Password Management

For the past 10 years I’ve been having a headache managing passwords for websites. I had about 7 levels of passwords and I could never decide which one to use on a website. And even once I decided, I would usually type them all trying to log in. If they logged my password attempts now they can go edit my Facebook profile, watch my Hulu shows, and buy stuff with my PayPal account (true story).

So, I’ve decided to generate a new random password per website and put all my usernames and passwords into an encrypted file on my hard drive. My process was

# gpg passwords.gpg
# vim passwords
# gpg -c passwords
# rm passwords

This works fine, but sometimes I forget the last 2 steps and have a fully decrypted file sitting there… yeah… and the gpg -c would ask for my password 2 times in addition to the first gpg, so I end up typing it 3 times in total.

Enter gpg-encrypt. It’s just a simple shell script that reads in an encrypted file, edits it, then saves it back in an encrypted format.

Every time I have to register for a new website I:

  1. Get a good random password
  2. Run ./gpg-encrypt
  3. Add the new information. I keep my file in YAML format incase I want to read it with a program later. Example: : {
    username : ptarjan,
    password : WqgyzN9bJ6Pm

  4. Leave the editor and it goes back to being encrypted.

If I have to log in, I just do the same steps as above, but don’t add anything. I can search using my editor for the domain of the site I’m looking for.

I backup my passwords.gpg file every time I add a new password, to another computer incase my linux box dies.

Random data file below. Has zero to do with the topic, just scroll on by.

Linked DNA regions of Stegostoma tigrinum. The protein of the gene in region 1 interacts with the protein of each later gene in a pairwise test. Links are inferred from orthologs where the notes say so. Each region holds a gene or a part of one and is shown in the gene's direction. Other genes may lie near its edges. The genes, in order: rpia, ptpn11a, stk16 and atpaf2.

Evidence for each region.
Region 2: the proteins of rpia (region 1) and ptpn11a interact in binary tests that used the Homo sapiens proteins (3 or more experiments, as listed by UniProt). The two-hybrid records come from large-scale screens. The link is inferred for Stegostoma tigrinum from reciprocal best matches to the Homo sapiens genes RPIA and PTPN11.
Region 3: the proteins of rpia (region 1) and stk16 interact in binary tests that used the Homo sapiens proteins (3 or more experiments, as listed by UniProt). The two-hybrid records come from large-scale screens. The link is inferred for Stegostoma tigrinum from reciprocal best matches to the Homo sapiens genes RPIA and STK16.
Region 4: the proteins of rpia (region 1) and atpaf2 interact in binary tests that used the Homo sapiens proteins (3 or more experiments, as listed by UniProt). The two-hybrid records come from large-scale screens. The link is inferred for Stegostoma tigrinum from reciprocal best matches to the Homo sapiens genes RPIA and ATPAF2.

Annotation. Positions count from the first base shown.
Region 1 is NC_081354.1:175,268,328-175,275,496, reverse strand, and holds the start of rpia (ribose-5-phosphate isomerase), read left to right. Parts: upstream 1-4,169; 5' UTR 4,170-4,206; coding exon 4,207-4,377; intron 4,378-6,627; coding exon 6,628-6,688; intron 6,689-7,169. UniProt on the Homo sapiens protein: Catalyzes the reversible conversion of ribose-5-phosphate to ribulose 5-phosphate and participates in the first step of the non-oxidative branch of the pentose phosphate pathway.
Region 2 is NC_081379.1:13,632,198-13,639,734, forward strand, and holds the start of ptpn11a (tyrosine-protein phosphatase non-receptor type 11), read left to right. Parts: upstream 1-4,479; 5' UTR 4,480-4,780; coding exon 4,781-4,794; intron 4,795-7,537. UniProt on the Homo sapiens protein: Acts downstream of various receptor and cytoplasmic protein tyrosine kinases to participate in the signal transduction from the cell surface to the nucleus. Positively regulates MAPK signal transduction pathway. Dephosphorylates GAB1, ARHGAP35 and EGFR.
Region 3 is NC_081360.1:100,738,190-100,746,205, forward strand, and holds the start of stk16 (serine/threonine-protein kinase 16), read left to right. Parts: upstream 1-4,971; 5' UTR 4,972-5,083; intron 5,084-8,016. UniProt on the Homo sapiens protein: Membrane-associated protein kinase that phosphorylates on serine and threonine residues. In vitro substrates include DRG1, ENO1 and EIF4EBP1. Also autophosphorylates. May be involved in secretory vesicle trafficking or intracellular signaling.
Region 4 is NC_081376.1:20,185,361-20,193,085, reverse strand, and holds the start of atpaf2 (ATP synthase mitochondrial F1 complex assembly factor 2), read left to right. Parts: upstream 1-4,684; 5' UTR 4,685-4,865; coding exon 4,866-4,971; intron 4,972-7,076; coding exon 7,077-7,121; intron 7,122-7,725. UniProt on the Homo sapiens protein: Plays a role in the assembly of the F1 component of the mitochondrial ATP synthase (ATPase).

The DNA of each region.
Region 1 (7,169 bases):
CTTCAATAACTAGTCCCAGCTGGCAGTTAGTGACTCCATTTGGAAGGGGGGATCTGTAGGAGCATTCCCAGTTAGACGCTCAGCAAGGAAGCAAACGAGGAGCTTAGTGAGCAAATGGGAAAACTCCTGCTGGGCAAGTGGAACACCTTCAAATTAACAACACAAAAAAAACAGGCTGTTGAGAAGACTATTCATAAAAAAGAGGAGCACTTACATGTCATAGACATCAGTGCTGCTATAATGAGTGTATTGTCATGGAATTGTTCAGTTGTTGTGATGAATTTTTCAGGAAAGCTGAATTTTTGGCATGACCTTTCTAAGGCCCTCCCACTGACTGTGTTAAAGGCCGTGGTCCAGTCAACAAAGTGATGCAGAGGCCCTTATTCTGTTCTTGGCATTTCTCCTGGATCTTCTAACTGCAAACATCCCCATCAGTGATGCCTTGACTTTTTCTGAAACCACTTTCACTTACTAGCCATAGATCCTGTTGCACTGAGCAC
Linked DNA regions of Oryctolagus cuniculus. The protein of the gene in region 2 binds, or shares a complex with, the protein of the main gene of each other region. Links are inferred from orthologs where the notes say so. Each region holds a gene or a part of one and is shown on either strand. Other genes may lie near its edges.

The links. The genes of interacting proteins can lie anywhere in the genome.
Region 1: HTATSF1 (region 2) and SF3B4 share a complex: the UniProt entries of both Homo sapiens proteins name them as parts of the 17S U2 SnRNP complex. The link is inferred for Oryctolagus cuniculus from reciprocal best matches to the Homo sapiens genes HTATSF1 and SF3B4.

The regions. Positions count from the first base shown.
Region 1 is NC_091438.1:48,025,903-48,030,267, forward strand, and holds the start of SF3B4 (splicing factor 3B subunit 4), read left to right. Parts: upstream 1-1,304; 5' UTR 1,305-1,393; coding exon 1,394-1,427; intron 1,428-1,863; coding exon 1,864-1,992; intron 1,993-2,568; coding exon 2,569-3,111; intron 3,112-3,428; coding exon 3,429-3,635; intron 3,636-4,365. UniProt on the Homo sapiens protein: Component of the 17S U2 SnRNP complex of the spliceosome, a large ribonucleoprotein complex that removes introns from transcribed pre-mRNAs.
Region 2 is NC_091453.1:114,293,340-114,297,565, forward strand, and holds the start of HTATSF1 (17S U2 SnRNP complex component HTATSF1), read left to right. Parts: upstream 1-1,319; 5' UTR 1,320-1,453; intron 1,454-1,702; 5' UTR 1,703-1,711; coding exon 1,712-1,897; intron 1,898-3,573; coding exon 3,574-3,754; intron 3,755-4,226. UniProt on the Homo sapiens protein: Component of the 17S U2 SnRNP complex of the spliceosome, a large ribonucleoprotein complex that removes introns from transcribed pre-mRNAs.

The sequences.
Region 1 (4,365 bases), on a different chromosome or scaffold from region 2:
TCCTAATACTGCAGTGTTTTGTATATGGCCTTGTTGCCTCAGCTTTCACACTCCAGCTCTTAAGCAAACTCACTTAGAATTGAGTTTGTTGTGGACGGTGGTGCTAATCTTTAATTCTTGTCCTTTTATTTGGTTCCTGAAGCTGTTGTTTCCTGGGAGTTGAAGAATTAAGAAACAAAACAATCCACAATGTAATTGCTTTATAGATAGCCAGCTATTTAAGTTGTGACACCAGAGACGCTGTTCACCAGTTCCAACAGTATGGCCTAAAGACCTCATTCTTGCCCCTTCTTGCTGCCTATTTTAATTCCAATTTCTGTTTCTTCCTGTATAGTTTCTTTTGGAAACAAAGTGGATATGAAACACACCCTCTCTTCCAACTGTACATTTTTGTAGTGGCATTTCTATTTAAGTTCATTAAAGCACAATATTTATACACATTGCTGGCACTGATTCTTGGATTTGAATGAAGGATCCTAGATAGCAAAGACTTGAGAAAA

So, I hope this new password management works better for me than the last system. Anyone have any better solutions to this painful problem? And don’t say openid, until 80% of the sites I visit support it πŸ™‚

Posted in geek, linux. 6 Comments »

6 Responses to “Password Management”

  1. Aaron Says:

    Nicely done.
    You don’t want to know my previous password system.

  2. Ziga Says:

    That’s a pretty good system. I use Keychain Access on the Mac, which does a similar thing (only with a nice UI and Safari integration). I also used Revelation on Gnome:

    You have a bug in line 41 where you exit before removing the tmp file. And to be extra safe, you should use wipe instead of rm πŸ™‚

  3. Paul Tarjan Says:

    GUIs scare me πŸ™‚

    Thanks for the bug. I noticed the same thing and updated the code on github. Sadly I can’t figure out how to embed that on my site, so I’ll mirror it back to the gist. Good call.

    As for “wipe”, do you mean “shred”? If so, it seems to not work well on a journaled filesystem. Is that true? Or is it at least better than rm?

  4. Ziga Says:

    shred does the same as wipe (, yes — override the file instead of unlink.
    You’re right in that it might not work reliably on some journaled file systems, but it seems ext3 by default is safe (since it only writes metadata to the journal).

  5. drock Says:

    Cool hack. PwdHash is a firefox extension that does something similar. Check it out.

  6. Paul Tarjan Says:

    Thanks drock. I had heard of this when I was at Stanford. Looks interesting, but I don’t like the “secret hashing algo” that might change.

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